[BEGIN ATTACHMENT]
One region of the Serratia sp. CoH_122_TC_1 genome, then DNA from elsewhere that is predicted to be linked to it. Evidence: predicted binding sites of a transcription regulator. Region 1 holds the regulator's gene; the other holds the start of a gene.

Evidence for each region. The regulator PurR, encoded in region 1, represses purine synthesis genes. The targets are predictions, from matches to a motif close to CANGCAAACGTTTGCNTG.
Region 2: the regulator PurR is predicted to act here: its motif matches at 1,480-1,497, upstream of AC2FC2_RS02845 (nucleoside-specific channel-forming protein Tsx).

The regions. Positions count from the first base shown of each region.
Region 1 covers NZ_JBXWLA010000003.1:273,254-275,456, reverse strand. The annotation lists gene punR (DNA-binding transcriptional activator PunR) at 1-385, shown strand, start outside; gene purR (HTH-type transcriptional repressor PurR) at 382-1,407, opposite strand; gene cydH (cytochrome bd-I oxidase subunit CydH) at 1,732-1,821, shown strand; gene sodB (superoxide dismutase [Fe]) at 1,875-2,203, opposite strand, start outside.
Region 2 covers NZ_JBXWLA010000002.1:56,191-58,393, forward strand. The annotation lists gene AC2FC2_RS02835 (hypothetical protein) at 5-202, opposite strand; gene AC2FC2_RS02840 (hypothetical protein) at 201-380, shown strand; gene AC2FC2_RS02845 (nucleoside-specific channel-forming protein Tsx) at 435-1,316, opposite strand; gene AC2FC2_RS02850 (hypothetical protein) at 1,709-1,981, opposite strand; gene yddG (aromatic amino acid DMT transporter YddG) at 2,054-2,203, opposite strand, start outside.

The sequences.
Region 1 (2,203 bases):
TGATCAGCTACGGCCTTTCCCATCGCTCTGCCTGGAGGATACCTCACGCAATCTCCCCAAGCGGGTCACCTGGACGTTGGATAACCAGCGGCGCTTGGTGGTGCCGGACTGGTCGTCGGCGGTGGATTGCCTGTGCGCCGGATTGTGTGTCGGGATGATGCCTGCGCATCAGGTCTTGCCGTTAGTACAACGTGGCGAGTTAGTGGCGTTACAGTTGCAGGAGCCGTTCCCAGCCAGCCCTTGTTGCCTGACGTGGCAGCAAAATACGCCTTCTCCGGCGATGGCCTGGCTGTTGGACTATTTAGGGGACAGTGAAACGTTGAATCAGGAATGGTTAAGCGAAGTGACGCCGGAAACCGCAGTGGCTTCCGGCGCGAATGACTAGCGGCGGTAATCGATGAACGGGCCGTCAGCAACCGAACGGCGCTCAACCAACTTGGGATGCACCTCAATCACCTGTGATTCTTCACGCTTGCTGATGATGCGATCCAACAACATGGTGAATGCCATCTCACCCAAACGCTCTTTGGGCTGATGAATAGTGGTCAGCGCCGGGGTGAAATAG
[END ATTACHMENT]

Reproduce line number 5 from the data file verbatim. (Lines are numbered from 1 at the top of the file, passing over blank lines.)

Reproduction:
Region 1 covers NZ_JBXWLA010000003.1:273,254-275,456, reverse strand. The annotation lists gene punR (DNA-binding transcriptional activator PunR) at 1-385, shown strand, start outside; gene purR (HTH-type transcriptional repressor PurR) at 382-1,407, opposite strand; gene cydH (cytochrome bd-I oxidase subunit CydH) at 1,732-1,821, shown strand; gene sodB (superoxide dismutase [Fe]) at 1,875-2,203, opposite strand, start outside.